Jeff is the senior staff writer, was Coin World's 2003 Margo Russell intern and joined the staff in 2004. Jeff has been a collector since childhood and fondly remembers the challenges of completing Whitman folders by pulling coins from circulation and searching rolls from the bank. His current collecting interest focuses on Missouri-related numismatics and exonumia. He is the primary writer for the World Coins section in the monthly Special Edition and is responsible for Coin World's coverage of world coins and weekly International page. He graduated with a bachelor of arts degree from Webster University in St. Louis where he was editor-in-chief of its weekly student newspaper.
?So you want to make your own coins?
It’s not as hard as you may think
Anyone who pays attention to the modern new issues market quickly becomes aware of the outpouring of commemoratives, often from far-flung tropical island nations or war-torn African countries, but also from national mints like the Royal Canadian Mint and the Mint of Poland.
Private issuers abound, with European and Asian and even American companies directing programs intended to capture segments of the market.
Maybe you want to cash in on that craze by issuing your own coins, with a theme of your choosing? But invading a country is too dangerous, and buying a sovereign island outright is too expensive.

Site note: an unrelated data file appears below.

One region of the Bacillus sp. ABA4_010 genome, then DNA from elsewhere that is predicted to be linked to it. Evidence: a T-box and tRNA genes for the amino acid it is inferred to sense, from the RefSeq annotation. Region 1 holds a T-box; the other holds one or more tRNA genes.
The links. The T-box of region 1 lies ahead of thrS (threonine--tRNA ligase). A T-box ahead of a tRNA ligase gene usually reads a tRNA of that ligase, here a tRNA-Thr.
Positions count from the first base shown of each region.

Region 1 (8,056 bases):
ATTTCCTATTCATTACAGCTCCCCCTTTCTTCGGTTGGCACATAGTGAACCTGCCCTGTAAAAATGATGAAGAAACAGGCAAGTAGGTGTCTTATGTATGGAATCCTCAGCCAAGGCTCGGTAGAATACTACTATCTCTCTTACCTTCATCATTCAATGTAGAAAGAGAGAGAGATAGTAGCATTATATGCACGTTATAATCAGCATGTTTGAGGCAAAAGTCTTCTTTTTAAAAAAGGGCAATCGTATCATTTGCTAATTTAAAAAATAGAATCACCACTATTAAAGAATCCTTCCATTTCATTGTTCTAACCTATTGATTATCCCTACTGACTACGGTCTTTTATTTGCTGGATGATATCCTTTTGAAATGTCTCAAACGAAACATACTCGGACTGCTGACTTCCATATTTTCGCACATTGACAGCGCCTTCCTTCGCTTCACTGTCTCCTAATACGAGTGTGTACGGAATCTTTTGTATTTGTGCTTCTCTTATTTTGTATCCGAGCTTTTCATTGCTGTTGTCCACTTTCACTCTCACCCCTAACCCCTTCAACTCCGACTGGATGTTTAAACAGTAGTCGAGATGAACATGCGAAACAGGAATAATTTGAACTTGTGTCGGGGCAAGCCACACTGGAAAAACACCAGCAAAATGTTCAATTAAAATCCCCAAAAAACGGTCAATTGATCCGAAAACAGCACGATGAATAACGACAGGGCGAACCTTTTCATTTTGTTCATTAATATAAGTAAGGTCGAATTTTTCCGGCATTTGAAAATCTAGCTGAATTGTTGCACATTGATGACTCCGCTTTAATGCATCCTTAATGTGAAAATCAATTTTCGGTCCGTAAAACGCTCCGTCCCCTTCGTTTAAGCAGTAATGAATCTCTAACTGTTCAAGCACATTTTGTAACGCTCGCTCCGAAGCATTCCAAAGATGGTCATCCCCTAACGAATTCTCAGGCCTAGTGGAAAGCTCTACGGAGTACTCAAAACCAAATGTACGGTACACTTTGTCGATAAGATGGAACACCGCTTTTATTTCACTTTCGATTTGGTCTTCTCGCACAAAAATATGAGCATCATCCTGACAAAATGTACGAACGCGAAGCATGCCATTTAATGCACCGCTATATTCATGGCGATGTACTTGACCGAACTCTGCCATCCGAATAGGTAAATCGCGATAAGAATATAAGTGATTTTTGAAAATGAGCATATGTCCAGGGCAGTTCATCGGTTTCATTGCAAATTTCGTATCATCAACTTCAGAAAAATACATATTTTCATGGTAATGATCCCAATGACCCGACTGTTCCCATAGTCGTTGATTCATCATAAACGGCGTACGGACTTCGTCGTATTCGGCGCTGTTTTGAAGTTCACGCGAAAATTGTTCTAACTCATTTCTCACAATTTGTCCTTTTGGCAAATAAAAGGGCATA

So, you could always partner with a mint that already has a relationship with an issuing authority like Palau, the Cook Islands, or Somalia. Let’s assume that you will coordinate the program with the Mint of Poland, which issues coins for the National Bank of Poland as well as several other partners.
A popular size for the many noncirculating legal tender coins struck by the Mint of Poland is a silver, crown-size coin measuring 38.61 millimeters and weighing 28.28 grams. This is a fairly standard size among the Mint of Poland and the Pobjoy Mint, among others.
Mintages have been getting ever smaller as the market explodes and competing issues clamor for attention. A recent issue for the gold-plated 2015 $1 coin for the Year of the Goat had a mintage of 1,500 pieces.
Back of the envelope calculations indicate that 1,500 coins, at $17.27 per ounce (the closing London market price on Oct. 22), would have a base precious metals cost of $21,789 U.S. That price doesn’t account for any special technology like gold-plating, color or embedded jewels, some favorite embellishments at the Mint of Poland.
That price doesn’t include the die-making or manufacturing costs, since artists and other employees have to be paid to do the work. And it also doesn’t include the cost for a license.
You need a license to drive, but why do you need a license to issue coins?
Well, in this case, the sovereign privilege of striking coins comes at a price. Each nation is responsible for its money supply, and commemorative coins, though unlikely ever to be cashed, are in accounting-speak potential liabilities to the bottom line.
Whether it is Niue or Armenia or Belarus or any other country you want to officially issue the coins, there is a cost that must be paid. Issuers are always quiet about this relationship, but recent news reports about the New Zealand Mint suggest that the company alone pays about half-a-million dollars U.S. every year for the dozens of coin programs it issues under that island’s name.
Suddenly this proposition seems a little pricey, huh?
Well, maybe that means you want to consider a different route, without involving national mints and all that legal rigmarole. Next time we’ll explore what it takes to issue your own “coins” for a place that might not be found on the map.